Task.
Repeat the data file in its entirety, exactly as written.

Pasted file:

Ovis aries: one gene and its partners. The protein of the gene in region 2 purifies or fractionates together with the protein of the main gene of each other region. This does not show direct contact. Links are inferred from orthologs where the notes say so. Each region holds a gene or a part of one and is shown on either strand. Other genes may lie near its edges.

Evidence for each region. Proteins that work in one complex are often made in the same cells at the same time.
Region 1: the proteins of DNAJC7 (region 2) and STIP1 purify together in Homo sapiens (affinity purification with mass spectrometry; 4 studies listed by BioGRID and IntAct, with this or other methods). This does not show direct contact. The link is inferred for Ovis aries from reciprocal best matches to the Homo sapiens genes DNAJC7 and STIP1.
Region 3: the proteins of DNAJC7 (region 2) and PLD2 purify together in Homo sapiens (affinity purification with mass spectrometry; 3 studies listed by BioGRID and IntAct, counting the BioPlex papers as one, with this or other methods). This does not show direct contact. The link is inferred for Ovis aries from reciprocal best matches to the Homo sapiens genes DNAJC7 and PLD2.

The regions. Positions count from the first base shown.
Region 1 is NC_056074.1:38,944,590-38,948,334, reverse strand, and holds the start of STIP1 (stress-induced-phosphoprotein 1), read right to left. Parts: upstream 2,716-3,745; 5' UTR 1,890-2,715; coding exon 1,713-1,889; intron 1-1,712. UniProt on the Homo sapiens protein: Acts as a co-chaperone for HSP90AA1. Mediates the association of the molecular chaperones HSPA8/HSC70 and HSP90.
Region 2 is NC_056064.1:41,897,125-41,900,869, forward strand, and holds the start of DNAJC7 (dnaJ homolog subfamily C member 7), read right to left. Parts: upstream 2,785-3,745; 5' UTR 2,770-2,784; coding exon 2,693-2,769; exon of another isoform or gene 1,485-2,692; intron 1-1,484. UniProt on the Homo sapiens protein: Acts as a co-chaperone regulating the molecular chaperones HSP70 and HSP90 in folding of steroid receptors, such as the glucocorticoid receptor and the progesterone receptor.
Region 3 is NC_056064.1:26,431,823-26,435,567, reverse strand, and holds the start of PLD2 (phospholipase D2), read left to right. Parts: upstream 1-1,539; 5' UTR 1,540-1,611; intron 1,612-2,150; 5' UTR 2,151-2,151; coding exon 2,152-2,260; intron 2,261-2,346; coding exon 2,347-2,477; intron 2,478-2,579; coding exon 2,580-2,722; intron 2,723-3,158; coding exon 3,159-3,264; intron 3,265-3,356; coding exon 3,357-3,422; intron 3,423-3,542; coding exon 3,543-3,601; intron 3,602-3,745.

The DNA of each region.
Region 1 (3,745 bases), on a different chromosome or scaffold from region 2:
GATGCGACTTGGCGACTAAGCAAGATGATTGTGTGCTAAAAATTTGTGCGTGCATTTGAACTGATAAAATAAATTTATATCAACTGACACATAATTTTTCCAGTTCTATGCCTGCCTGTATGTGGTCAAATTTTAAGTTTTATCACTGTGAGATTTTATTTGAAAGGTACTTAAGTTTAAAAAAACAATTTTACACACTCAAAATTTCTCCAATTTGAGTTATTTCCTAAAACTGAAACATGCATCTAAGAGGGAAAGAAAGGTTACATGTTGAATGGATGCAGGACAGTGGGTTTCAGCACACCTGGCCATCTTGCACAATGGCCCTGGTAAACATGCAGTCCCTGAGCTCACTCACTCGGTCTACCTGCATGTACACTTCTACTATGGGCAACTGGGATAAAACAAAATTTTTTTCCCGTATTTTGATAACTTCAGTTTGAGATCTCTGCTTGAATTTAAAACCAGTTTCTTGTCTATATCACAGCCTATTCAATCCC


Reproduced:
Ovis aries: one gene and its partners. The protein of the gene in region 2 purifies or fractionates together with the protein of the main gene of each other region. This does not show direct contact. Links are inferred from orthologs where the notes say so. Each region holds a gene or a part of one and is shown on either strand. Other genes may lie near its edges.

Evidence for each region. Proteins that work in one complex are often made in the same cells at the same time.
Region 1: the proteins of DNAJC7 (region 2) and STIP1 purify together in Homo sapiens (affinity purification with mass spectrometry; 4 studies listed by BioGRID and IntAct, with this or other methods). This does not show direct contact. The link is inferred for Ovis aries from reciprocal best matches to the Homo sapiens genes DNAJC7 and STIP1.
Region 3: the proteins of DNAJC7 (region 2) and PLD2 purify together in Homo sapiens (affinity purification with mass spectrometry; 3 studies listed by BioGRID and IntAct, counting the BioPlex papers as one, with this or other methods). This does not show direct contact. The link is inferred for Ovis aries from reciprocal best matches to the Homo sapiens genes DNAJC7 and PLD2.

The regions. Positions count from the first base shown.
Region 1 is NC_056074.1:38,944,590-38,948,334, reverse strand, and holds the start of STIP1 (stress-induced-phosphoprotein 1), read right to left. Parts: upstream 2,716-3,745; 5' UTR 1,890-2,715; coding exon 1,713-1,889; intron 1-1,712. UniProt on the Homo sapiens protein: Acts as a co-chaperone for HSP90AA1. Mediates the association of the molecular chaperones HSPA8/HSC70 and HSP90.
Region 2 is NC_056064.1:41,897,125-41,900,869, forward strand, and holds the start of DNAJC7 (dnaJ homolog subfamily C member 7), read right to left. Parts: upstream 2,785-3,745; 5' UTR 2,770-2,784; coding exon 2,693-2,769; exon of another isoform or gene 1,485-2,692; intron 1-1,484. UniProt on the Homo sapiens protein: Acts as a co-chaperone regulating the molecular chaperones HSP70 and HSP90 in folding of steroid receptors, such as the glucocorticoid receptor and the progesterone receptor.
Region 3 is NC_056064.1:26,431,823-26,435,567, reverse strand, and holds the start of PLD2 (phospholipase D2), read left to right. Parts: upstream 1-1,539; 5' UTR 1,540-1,611; intron 1,612-2,150; 5' UTR 2,151-2,151; coding exon 2,152-2,260; intron 2,261-2,346; coding exon 2,347-2,477; intron 2,478-2,579; coding exon 2,580-2,722; intron 2,723-3,158; coding exon 3,159-3,264; intron 3,265-3,356; coding exon 3,357-3,422; intron 3,423-3,542; coding exon 3,543-3,601; intron 3,602-3,745.

The DNA of each region.
Region 1 (3,745 bases), on a different chromosome or scaffold from region 2:
GATGCGACTTGGCGACTAAGCAAGATGATTGTGTGCTAAAAATTTGTGCGTGCATTTGAACTGATAAAATAAATTTATATCAACTGACACATAATTTTTCCAGTTCTATGCCTGCCTGTATGTGGTCAAATTTTAAGTTTTATCACTGTGAGATTTTATTTGAAAGGTACTTAAGTTTAAAAAAACAATTTTACACACTCAAAATTTCTCCAATTTGAGTTATTTCCTAAAACTGAAACATGCATCTAAGAGGGAAAGAAAGGTTACATGTTGAATGGATGCAGGACAGTGGGTTTCAGCACACCTGGCCATCTTGCACAATGGCCCTGGTAAACATGCAGTCCCTGAGCTCACTCACTCGGTCTACCTGCATGTACACTTCTACTATGGGCAACTGGGATAAAACAAAATTTTTTTCCCGTATTTTGATAACTTCAGTTTGAGATCTCTGCTTGAATTTAAAACCAGTTTCTTGTCTATATCACAGCCTATTCAATCCC